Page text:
Forest and Rangeland Ecosystem Science Center (FRESC)

Aquatic and Semi-Aquatic

Filter Total Items: 14
Date published: August 22, 2019
Status: Active

Disease

Disease is a major threat facing amphibian and reptile populations around the world. Our research addresses interactions between pathogens, the environment, and hosts to better understand ways to prevent the spread of disease.

Contacts: Michael J Adams
Date published: August 22, 2019
Status: Active

Quantitative and Other Methods

Applying quantitative methods to evaluate ecological hypotheses for wild animal populations is inherently challenging due to the complexity of ecological systems and the sampling process that is used to monitor them.

Contacts: Michael J Adams
Date published: February 1, 2018
Status: Active

Probability of Streamflow Permanence (PROSPER)

PRObability of Streamflow PERmanence (PROSPER)

Rivers and streams are constantly changing. Streamflows can change throughout the year and between years due to snowmelt, precipitation, diversions, and return flows. For many streams, these fluctuations determine whether a stream has year-round flow or not. PROSPER is a project initiated to better understand what causes these fluctuations...

Date published: November 14, 2017
Status: Active

Threat of Invasives to Native Species and Ecosystems

Invasive species are a growing threat to native species and ecosystem processes in fresh waters. The Introducing non-native fish into an area may have no effect, little current effect, or the potential to seriously impact the native species, possibly resulting in their extinction. We conduct research to address the causes of invasions and their impacts. We also provide technical support for...

Contacts: Jason B Dunham
Date published: November 13, 2017
Status: Active

Spatial Ecology of Freshwater Ecosystems

Water resources, riparian areas, and aquatic organisms are of critical importance in natural resource management. Yet, they are difficult to map, monitor, and understand in a spatially explicit and extensive manner as can be done more easily in terrestrial environments.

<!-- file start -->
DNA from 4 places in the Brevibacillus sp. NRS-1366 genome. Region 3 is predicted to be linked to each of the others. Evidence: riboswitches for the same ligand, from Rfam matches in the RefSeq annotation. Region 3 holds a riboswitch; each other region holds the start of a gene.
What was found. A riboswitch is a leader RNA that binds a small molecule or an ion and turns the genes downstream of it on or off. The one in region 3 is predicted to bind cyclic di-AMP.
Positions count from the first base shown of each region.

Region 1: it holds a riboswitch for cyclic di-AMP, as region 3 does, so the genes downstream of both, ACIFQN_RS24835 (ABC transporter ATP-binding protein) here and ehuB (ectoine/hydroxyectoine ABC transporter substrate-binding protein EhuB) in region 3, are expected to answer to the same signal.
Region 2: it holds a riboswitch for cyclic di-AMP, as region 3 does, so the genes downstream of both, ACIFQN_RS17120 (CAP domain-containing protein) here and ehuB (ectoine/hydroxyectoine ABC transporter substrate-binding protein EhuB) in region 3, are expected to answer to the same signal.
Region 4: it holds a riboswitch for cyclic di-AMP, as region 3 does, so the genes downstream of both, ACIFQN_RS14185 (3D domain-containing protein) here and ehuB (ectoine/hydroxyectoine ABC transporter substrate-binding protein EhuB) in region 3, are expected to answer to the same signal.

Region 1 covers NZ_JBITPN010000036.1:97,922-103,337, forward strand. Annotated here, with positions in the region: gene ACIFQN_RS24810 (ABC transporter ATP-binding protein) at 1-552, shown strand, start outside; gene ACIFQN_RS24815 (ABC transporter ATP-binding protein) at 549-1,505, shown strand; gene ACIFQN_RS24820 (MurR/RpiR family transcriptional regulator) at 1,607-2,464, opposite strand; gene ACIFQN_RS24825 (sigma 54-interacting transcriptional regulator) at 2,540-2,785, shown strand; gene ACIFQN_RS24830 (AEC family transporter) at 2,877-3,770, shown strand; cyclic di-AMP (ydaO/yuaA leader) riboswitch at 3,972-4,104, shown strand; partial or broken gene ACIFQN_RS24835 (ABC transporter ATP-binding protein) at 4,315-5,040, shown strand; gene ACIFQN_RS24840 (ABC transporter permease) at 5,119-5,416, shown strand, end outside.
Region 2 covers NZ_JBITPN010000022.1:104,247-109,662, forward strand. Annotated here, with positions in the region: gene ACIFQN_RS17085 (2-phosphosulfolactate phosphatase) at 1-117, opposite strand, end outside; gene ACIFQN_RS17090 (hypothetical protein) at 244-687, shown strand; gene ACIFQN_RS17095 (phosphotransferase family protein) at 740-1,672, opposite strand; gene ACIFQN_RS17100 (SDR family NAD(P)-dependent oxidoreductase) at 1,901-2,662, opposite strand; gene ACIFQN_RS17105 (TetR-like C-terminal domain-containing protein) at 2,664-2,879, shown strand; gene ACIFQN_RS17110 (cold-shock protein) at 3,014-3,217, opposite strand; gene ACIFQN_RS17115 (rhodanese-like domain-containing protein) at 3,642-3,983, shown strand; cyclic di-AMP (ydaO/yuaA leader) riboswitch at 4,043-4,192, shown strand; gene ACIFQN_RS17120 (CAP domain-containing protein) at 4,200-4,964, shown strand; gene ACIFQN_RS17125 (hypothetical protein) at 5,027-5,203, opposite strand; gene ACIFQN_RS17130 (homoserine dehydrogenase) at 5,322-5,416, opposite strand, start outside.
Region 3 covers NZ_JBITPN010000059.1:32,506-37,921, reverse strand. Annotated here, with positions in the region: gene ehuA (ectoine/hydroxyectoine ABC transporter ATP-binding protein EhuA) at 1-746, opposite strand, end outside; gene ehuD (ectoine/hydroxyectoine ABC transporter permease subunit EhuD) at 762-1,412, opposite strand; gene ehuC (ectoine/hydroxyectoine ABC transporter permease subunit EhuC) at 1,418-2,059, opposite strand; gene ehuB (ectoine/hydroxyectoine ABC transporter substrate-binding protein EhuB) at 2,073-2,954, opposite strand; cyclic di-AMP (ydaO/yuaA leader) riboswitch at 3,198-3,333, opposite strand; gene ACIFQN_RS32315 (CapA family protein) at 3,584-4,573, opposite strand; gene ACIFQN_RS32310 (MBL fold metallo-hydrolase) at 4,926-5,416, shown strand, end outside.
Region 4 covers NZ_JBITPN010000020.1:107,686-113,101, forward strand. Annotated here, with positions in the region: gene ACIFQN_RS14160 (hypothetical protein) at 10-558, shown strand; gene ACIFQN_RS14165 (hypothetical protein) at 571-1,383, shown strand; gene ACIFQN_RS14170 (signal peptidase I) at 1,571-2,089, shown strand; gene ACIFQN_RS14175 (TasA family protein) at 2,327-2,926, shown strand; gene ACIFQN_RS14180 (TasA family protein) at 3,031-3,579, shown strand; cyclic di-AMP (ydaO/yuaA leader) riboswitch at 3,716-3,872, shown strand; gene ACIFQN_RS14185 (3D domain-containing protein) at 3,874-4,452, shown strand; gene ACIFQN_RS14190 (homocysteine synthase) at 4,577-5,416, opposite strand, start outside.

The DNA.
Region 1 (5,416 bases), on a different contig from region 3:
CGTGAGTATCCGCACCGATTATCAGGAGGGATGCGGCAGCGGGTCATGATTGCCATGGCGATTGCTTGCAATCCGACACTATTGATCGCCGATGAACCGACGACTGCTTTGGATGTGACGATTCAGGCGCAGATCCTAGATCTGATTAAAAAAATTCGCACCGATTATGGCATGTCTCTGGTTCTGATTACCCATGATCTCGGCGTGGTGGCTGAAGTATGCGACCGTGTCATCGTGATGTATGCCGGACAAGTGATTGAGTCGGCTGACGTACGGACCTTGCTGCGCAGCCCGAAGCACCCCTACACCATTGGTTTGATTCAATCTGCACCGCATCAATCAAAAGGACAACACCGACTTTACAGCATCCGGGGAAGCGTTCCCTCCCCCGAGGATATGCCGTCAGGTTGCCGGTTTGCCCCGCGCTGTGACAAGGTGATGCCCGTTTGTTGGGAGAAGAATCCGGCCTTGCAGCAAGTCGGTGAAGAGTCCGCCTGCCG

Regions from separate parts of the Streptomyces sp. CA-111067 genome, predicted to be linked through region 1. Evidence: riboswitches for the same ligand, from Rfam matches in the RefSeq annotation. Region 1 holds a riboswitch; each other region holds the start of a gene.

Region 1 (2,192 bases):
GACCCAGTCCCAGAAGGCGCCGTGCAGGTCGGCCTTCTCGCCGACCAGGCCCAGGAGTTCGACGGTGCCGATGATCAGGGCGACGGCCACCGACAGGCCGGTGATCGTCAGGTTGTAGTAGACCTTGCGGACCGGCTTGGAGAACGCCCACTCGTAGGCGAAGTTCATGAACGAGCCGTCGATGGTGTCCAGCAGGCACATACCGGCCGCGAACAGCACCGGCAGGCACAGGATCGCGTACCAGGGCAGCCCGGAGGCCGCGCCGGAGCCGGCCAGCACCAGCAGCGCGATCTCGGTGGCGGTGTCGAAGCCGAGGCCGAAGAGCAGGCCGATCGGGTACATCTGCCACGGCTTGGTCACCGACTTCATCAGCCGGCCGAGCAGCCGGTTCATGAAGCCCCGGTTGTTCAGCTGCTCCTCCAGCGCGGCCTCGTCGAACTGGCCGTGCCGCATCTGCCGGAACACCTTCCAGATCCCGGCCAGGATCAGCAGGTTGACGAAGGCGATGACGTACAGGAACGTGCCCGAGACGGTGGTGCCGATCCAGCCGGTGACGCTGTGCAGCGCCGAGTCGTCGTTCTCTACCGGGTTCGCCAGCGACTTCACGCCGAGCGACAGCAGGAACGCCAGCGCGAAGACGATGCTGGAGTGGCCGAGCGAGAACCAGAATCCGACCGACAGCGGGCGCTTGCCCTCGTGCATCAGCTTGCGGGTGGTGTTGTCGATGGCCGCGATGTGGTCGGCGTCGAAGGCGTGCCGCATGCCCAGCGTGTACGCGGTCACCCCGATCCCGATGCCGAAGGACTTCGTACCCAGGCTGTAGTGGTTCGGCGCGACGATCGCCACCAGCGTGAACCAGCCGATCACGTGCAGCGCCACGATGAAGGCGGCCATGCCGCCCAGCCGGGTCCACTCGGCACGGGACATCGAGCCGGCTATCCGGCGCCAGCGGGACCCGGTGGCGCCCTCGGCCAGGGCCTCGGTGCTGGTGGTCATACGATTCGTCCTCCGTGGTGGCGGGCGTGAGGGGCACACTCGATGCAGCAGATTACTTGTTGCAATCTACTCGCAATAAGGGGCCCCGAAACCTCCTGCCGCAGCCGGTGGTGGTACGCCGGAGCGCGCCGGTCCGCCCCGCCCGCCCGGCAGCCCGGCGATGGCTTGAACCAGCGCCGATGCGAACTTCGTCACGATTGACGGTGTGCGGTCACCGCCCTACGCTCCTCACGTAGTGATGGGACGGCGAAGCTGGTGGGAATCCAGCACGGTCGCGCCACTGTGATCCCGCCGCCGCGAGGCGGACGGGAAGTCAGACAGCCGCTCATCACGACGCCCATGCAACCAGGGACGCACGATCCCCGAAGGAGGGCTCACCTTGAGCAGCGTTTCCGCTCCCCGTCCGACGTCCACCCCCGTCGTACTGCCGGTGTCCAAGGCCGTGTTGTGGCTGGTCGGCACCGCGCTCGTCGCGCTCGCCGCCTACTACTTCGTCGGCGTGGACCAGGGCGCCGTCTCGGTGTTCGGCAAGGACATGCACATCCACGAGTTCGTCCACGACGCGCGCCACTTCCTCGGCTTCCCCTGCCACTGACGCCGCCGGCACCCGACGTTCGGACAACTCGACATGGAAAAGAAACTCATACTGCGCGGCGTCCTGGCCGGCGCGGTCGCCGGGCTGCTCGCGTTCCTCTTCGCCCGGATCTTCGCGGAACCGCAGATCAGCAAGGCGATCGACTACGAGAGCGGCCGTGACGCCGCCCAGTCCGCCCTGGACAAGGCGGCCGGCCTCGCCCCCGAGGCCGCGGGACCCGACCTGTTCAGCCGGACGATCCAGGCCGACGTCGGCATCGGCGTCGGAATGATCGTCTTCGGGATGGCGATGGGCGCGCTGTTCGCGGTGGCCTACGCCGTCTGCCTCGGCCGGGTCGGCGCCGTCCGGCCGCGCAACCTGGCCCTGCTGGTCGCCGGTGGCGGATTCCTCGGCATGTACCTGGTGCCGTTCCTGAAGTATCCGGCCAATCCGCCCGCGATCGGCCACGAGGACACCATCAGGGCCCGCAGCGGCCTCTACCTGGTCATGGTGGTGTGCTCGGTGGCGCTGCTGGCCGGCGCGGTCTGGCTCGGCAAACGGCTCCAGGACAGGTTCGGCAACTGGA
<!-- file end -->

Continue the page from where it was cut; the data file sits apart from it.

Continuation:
Date published: November 13, 2017
Status: Active

Restoration and Management of Aquatic Ecosystems

Restoration of aquatic ecosystems involves a broad spectrum of active and passive efforts. Passive efforts rely on natural recovery of ecosystems, such as land use practices that protect riparian zones and sources of wood and sediment that drive the geomorphic and associated biological functions in streams. Active efforts involve more direct intervention, usually applied to specific locations...

Contacts: Jason B Dunham
Date published: November 13, 2017
Status: Active

Oregon Spotted Frog

The Oregon spotted frog (Rana pretiosa) is a medium-sized anuran native to the northwestern United States. Body coloration ranges from brown or tan to brick red, usually overlaid with dark, ragged spots. Oregon spotted frogs can be distinguished from other native species by their relatively short hind legs, orange or red wash of color on underside of abdomen and legs, and upturned...

Contacts: Michael J Adams
Date published: November 13, 2017
Status: Active

Aquatic Habitats and Communities

The Pacific Northwest includes a patchwork of public lands managed by numerous state and federal agencies. Our research informs and supports these agencies as they conserve and manage native amphibian species, including pre- and post-treatment assessment, decision support, long-term monitoring, population translocation, and habitat restoration.

 

Contacts: Michael J Adams
Date published: November 6, 2017
Status: Active

Ecological Effects of Contaminants

Whereas the other themes of the Contaminant Ecology Research Program focus on where, why, and how contaminants cycle and bioaccumulate in ecological systems, this theme is focused on determining what happens at environmentally relevant concentrations.

Date published: November 6, 2017
Status: Active

Ecology and Conservation of Sensitive Herpetofauna Species

Many species of amphibians and reptiles are declining or facing population threats in the West related to habitat loss, habitat alteration, introduction of non-native species, and other factors. Our work focuses on the status and trends of resident herpetofauna and how to better manage their habitats. Much of the effort is undertaken with cooperators, particularly with other agencies in the...

Contacts: R. B. Bury
Date published: November 6, 2017
Status: Active

Declining Amphibians

Amphibian populations world-wide are declining for reasons that include disease, habitat loss, and invasive species. Our research addresses these threats as part of the Amphibian Research and Monitoring Initiative (ARMI), a nationwide, federally funded program. We work with resource managers to provide information that improves understanding of status of amphibians and the implications of...

Contacts: Michael J Adams
Date published: November 6, 2017
Status: Active

Climate and Aquatic Ecosystems

Effects of changing climate on aquatic ecosystems requires understanding a complex series of interactions between terrestrial climates, their corresponding impacts on hydrological processes, and ultimately a suite of biological responses. These uncertainties stand in contrast to the urgent need for reliable information to be used in developing long-term strategies for climate adaptation to...

Contacts: Jason B Dunham